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Molecular high-speed origami

Proteins are the workhorses of the cell and thus responsible for almost all biological functions including metabolism, signal transmission or the determination of the cell's shape. However, before they can fulfill their various tasks, the chain-like molecules must first adopt an intricate three-dimensional conformation. This process is called protein folding and is one of the most important processes in biology. In fact, in the event of improper folding, proteins are often no more able to carry out their duties, or even tend to clump together in aggregates. This in turn can lead to severe diseases like Alzheimer's or Parkinson's. In order to avoid this, specialized proteins, the so-called chaperones, help other proteins to adopt their proper shape.

The bacterial chaperones GroEL and GroES serve as an example for this principle: together, they build up a cage-like structure in which they encapsulate new, not yet folded proteins, thereby al-lowing them to fold properly. However, the exact way in which this is accomplished has so far been unclear and is a research topic of the MPIB team led by Manajit Hayer-Hartl and F. Ulrich Hartl, in collaboration with John Engen from Northeastern University in Boston.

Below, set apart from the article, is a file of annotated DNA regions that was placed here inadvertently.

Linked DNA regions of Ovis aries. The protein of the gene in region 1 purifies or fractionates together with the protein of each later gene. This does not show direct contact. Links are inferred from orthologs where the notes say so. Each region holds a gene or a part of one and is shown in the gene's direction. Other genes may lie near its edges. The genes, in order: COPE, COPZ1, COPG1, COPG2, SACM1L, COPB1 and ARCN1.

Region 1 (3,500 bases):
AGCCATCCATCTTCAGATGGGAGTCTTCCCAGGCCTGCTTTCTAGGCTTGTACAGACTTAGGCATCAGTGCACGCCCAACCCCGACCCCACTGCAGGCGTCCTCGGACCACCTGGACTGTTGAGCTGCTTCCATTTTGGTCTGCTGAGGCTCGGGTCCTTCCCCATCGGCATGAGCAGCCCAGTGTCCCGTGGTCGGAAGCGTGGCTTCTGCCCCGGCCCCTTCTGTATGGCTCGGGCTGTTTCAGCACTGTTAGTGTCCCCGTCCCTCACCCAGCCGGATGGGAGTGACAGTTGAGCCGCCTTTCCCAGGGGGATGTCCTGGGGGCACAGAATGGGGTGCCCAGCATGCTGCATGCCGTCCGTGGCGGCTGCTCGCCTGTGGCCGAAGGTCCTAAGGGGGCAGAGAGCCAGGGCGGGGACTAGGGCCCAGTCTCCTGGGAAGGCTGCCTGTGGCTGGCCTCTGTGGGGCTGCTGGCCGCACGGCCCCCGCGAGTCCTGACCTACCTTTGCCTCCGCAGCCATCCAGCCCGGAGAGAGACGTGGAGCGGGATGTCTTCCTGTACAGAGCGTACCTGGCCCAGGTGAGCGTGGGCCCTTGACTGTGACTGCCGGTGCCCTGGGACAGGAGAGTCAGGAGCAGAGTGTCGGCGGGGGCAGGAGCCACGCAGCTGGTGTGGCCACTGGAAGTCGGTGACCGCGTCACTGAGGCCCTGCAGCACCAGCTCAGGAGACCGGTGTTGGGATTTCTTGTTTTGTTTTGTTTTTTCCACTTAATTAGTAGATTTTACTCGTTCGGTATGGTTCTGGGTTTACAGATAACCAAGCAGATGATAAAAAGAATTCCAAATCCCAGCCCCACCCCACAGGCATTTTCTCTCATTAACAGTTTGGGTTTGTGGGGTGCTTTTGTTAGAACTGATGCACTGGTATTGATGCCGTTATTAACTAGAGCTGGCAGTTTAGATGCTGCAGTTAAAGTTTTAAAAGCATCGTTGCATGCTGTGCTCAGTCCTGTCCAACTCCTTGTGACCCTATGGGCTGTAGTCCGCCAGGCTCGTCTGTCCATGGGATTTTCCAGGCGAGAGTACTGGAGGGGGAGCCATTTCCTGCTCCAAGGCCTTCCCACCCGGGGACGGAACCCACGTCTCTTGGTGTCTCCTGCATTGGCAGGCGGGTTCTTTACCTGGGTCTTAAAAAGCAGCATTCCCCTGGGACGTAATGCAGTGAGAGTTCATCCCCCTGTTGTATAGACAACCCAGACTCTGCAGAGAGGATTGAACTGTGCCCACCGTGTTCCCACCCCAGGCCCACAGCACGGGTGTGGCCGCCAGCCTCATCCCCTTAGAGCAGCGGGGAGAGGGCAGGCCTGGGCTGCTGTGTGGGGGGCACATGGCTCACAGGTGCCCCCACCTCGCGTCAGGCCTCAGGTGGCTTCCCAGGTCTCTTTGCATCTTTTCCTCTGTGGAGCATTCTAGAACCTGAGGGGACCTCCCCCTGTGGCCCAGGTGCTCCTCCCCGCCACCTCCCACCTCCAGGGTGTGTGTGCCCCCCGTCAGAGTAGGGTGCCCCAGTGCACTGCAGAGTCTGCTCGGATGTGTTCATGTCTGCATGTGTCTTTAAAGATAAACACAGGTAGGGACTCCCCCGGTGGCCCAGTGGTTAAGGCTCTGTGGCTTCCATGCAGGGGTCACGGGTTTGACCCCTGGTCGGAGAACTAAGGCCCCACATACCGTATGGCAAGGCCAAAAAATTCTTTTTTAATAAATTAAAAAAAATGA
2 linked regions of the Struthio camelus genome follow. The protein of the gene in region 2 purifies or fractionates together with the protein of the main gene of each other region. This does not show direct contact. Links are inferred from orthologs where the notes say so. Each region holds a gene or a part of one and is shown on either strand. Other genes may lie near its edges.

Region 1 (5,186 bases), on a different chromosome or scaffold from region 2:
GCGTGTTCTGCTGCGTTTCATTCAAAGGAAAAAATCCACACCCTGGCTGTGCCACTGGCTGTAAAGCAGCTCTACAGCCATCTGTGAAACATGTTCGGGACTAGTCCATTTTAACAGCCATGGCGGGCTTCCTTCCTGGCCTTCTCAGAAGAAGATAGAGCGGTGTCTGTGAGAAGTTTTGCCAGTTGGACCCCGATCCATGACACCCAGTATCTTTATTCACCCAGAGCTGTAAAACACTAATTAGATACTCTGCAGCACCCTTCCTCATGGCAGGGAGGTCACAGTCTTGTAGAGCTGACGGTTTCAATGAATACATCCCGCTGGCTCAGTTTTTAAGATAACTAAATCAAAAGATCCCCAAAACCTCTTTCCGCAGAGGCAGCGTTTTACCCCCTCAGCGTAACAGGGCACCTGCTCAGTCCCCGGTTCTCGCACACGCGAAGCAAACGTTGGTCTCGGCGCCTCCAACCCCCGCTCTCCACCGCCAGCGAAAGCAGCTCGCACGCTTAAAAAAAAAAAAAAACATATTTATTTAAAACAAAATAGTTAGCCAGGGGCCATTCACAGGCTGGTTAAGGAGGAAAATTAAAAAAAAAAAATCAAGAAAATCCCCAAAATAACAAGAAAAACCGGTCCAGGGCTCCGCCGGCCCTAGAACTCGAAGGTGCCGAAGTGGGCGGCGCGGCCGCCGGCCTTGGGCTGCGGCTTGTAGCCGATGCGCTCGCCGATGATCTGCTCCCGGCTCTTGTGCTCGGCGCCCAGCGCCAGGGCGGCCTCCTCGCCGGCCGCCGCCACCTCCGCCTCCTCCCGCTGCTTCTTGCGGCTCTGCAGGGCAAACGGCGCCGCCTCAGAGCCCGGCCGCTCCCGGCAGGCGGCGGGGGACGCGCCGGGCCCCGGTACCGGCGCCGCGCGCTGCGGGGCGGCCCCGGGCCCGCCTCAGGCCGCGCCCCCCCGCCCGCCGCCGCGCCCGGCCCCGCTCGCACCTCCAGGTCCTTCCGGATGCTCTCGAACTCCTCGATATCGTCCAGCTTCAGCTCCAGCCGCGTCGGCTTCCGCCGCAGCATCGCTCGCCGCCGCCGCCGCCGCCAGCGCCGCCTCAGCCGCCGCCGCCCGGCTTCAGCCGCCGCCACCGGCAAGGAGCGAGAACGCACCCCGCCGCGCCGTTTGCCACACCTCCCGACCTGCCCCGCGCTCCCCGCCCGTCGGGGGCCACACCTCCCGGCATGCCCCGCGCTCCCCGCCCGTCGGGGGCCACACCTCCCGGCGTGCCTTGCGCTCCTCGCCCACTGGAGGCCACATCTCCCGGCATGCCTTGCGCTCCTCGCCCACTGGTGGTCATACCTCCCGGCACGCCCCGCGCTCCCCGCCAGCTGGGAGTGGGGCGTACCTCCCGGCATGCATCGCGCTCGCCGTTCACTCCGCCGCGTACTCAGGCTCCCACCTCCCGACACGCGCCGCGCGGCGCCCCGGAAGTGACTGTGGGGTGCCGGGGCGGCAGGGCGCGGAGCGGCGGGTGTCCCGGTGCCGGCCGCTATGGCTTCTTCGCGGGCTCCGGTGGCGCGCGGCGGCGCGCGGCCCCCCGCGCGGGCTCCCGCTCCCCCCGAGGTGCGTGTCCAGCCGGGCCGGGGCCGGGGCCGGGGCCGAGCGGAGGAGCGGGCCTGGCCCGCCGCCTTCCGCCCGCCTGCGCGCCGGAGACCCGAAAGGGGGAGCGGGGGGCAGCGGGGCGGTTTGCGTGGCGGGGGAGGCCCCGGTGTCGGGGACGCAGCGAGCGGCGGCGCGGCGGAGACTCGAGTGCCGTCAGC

Active acceleration of folding

Our results demonstrate that the chaperones not only prevent protein clumping, but also dramatically accelerate the folding process", explains Florian Georgescauld, scientist at the MPIB. Surprisingly, the chaperones achieve this by changing the mechanism of folding: Instead of folding in one large single block, the protein gets its final structure in a series of small, rapid steps like an elaborate high-speed Origami." The researchers think that splitting up the reaction might render it energetically more favorable, which in turn would lead to increased speed. Hence, the folding process is finished in a few seconds rather than in several minutes.

The study shows for the first time that chaperones can act not only passively, by preventing aggregation, but as an active folding cage that catalyzes the folding process. This results in a high-speed folding mechanism which is of particular biological relevance, so the researchers say, since in this way proteins can be folded faster than they are produced. Thus, a backlog of proteins which are not yet or improperly folded and the disastrous consequences which might go along with this can be avoided. [HS]


Contact: Anja Konschak
Max Planck Institute of Biochemistry

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